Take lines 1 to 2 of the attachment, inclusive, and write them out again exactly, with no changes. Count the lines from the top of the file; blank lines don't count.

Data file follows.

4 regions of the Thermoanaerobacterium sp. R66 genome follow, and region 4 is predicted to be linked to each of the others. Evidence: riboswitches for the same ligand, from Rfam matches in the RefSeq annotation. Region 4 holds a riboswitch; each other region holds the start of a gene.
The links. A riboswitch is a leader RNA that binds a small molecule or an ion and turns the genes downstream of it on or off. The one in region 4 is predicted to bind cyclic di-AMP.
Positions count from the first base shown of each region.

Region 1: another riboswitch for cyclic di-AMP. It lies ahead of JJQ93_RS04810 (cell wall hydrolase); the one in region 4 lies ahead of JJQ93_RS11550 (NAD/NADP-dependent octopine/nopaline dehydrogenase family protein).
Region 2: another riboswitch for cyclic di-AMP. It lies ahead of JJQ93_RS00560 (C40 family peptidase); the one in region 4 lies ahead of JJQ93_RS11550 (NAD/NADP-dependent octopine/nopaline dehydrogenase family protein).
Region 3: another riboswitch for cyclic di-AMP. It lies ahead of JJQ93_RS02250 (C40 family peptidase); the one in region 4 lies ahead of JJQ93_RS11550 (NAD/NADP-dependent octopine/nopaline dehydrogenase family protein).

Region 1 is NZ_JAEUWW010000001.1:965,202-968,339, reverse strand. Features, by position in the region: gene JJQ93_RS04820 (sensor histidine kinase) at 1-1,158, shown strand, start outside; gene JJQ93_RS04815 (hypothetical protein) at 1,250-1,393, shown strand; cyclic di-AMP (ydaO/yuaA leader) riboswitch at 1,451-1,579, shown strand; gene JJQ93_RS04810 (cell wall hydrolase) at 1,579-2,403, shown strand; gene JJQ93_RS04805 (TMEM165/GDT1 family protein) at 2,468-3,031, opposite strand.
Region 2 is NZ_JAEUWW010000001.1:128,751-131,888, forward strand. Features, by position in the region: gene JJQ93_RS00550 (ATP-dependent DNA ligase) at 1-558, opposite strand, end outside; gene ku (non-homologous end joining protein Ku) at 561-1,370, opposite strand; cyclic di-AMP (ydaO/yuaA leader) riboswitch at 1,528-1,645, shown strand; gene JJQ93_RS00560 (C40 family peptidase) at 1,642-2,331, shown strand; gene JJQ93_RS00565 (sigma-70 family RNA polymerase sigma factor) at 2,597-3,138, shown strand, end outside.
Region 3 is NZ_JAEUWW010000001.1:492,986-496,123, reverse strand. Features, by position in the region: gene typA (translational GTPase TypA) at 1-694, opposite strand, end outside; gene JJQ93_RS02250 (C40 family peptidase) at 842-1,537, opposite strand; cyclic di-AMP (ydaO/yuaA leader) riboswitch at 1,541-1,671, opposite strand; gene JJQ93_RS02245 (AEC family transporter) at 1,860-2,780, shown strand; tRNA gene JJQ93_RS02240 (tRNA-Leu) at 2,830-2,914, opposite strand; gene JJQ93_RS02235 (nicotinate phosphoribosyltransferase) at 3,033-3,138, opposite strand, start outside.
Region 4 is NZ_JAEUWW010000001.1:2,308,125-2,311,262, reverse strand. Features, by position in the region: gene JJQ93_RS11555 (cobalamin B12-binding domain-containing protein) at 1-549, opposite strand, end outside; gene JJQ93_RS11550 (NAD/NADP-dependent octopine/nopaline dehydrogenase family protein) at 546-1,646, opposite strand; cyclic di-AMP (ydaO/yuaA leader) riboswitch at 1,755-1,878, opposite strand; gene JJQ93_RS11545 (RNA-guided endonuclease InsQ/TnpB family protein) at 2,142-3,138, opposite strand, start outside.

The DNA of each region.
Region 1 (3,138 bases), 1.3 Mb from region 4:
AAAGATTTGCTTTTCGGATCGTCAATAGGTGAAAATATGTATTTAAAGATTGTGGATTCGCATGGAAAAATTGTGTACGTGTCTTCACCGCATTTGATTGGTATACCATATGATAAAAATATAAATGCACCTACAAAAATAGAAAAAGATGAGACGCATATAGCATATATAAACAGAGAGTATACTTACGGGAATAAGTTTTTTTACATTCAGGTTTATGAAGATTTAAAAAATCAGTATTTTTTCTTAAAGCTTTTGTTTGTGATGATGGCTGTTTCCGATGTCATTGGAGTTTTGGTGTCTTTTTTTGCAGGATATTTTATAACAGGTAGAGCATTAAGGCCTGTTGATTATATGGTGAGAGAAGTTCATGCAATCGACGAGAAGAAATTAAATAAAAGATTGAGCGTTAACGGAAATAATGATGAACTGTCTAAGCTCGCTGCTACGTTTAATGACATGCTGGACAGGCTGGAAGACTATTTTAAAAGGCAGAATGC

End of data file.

4 regions of the Thermoanaerobacterium sp. R66 genome follow, and region 4 is predicted to be linked to each of the others. Evidence: riboswitches for the same ligand, from Rfam matches in the RefSeq annotation. Region 4 holds a riboswitch; each other region holds the start of a gene.
The links. A riboswitch is a leader RNA that binds a small molecule or an ion and turns the genes downstream of it on or off. The one in region 4 is predicted to bind cyclic di-AMP.